Extracts from Parami, Ways to Cross Life’s Floods by Ajahn Sucitto. Ajahn continues with his studies of the Resolve Parami, a close analysis of the smallest mind moments in order to find the way leading to Nibbana.
POSTCARD#418: Bangkok: In monastic life, there is the Rains Retreat, a three-month period every year for more intense practice, and taking on a resolution is a customary part of that. Three months of keeping a resolution is a good effort because what sounds like an inspiring resolution on day one gets to be a tedious burden by day sixty. Therefore you have to bear with it, and this strengthens the power of witnessing the changes of mood and inclination.
During my first Rains Retreat in England, I considered that I was very fond of ideas and I always wanted to have bright and interesting things in my mind. So I determined a few things to work against that trend. Firstly I resolved not to read anything, because I was aware of how much time I’d spend casually reading stuff just to fill the holes in the day and keep the mind stimulated. When I put that habit aside, the hours began to yawn open. This was even more the case, as for this three-month period, I was refraining from conversation. On top of these, the other resolution was the ‘sitter’s practice,’ wherein one resolves not to lie down at any time during the three months. So there were many hours where there was nothing whatsoever to feed the mind, and no oblivion to sink into to get away from its poverty.
Also, because refraining from lying down lessens the amount of sleep you can get — which makes the mind dull and dreamy — a lot of the time I just had to sit and be with inconsequential ramblings of thought and weird daydreams and give up the attachment to bright mind states. I had to learn to hold and work with, and not shy away from, the inconclusive, dribbling, dreary mind. This meant staying with it and attending to it as if it were worthy of attention. This practice was very good for developing compassion.
Compassion is a wonderful idea when you read about it in a book. But meeting one’s personal dreary, muttering mind with an unflinching and tender heart is more demanding than experiencing compassion for the starving people of the world. When one thinks of the starving millions, that readily inspires compassion. But when you take away the worthy cause, you see that the nature of the mind is to need something to engage with. Then you feel what it’s like if there’s nothing interesting or worthwhile to do. The mind gets moody, bored and lifeless. And you have to learn to simply hold it, as you would a baby — holding it, rocking it, bearing with it, listening to it. This is great for strengthening and broadening the heart, building up tolerance, and letting go of conceit.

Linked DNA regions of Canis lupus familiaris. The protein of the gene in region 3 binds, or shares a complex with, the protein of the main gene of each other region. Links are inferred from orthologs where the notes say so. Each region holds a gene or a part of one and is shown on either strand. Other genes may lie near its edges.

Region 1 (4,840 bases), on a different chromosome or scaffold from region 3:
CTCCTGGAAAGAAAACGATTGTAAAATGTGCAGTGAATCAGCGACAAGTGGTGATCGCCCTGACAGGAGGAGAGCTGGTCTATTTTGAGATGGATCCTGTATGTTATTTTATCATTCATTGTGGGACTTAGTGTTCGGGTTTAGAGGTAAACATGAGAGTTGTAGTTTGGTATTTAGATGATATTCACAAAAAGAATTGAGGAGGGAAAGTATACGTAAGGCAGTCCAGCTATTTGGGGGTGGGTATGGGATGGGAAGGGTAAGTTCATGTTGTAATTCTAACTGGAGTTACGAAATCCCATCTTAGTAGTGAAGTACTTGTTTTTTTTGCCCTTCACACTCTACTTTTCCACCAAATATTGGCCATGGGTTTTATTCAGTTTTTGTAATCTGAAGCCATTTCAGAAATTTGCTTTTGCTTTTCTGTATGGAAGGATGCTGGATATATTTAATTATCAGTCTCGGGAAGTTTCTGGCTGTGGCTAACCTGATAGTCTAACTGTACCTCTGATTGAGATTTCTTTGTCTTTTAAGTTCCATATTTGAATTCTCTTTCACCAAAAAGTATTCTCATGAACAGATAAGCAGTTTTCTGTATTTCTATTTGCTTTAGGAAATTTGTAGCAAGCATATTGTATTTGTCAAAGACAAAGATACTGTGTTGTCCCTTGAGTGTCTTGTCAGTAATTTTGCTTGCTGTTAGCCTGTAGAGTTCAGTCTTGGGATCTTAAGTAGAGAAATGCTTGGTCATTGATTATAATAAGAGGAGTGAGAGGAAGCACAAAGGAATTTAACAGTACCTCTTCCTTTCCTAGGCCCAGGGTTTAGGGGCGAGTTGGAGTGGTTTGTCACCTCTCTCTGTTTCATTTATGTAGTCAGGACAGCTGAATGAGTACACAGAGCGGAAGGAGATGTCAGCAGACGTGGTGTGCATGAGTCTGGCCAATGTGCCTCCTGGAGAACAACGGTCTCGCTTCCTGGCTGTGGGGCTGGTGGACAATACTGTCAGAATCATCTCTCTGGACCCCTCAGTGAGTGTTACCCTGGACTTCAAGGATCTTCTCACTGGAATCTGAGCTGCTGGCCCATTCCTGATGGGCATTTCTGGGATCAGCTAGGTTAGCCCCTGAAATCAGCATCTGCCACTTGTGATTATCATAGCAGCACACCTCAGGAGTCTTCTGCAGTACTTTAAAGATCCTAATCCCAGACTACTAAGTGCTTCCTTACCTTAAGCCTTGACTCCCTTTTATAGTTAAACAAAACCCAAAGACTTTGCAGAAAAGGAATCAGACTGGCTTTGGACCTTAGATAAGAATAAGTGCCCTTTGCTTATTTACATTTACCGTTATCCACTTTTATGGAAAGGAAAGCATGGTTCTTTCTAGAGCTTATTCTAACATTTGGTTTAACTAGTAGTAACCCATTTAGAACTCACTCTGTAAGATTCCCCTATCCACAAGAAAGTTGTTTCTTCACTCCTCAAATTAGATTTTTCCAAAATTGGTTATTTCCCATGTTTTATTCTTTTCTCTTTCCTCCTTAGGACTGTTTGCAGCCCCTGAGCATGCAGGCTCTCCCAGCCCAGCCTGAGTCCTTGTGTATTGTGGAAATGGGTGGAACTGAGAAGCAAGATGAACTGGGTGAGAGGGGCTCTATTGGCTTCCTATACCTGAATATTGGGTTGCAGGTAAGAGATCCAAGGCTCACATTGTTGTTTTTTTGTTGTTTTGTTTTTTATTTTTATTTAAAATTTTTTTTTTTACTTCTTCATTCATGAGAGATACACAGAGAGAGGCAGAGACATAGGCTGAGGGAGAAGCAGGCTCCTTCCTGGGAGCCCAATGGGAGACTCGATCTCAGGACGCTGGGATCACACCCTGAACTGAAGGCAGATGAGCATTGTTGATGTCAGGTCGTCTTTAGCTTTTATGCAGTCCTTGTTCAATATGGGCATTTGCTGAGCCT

Of course one can also develop resolve with the wrong motivation — such as trying to prove oneself, or just to get through the tedium of a monastic day. I could sense that to develop the resolve to be with the raggedness, chaos and disorderliness of samsāra without conceit or irritation is in itself conducive to Nibbāna. To open to the woundedness and wackiness of my own kamma as well as that of other people – and to experience compassion rather than judgment – this was the opportunity to further the practice.
Resolve has to be developed wisely. It first strengthens the individual will and integrity, but then if you sustain that in relationship to others, resolve opens the mind into a broad field of wisdom and compassion. It penetrates the isolation of the watchful meditator and reveals what the watchfulness can cover: the rawness that says, ‘I want to be unmoved and not have to get involved.’ The watcher can be affected by the wish to not be here, which can provide a basis for self-view and bias. So although stillness is useful, it too is not to be clung to. Unless stillness furthers letting go, it doesn’t lead to final freedom — the freedom from the biases and standpoints of self-view.
Opening to Compassion
This understanding can really broaden our perspectives. We all want to be happy, and yet normally we get disappointed. This is because we imagine happiness to be a colorful emotion of gratification, but this is not as deeply meaningful and steady as compassion. Compassion is something we can all share, at any time, no matter whether we are up or down, or whether everybody else is up or down. We can all share in it. The happiness that derives from pleasure isn’t something we are designed for as human beings. We can experience little bits of it, maybe, but it’s sporadic. The uplifted attitude of compassion is more our measure. Compassion is the only way to hold the world.
It’s not that compassion is always about doing something. Rather, it’s the intention to replace the contraction and agitation we experience around pain with openness. Sometimes there are things we can do, sometimes there aren’t. But when we’re identified with action and responsibility, there’s a stress in the heart, and the sense of having to make things work. When we get it right in a holistic way — with regard to self and others, and towards Nibbāna — we can avoid the pitfall of getting stuck in trying to be good and dutiful.
In my own case, identifying with covering a lot of duties around the monastery makes me get functional, busy and intense. And that isn’t what people want from a Buddhist monk. (Continued next week 07 May 2021)
Image details: Seated Buddha, Gal Viharaya, Polonnawura, Sri Lanka 12th Century. Photo by Bernard Gagnon
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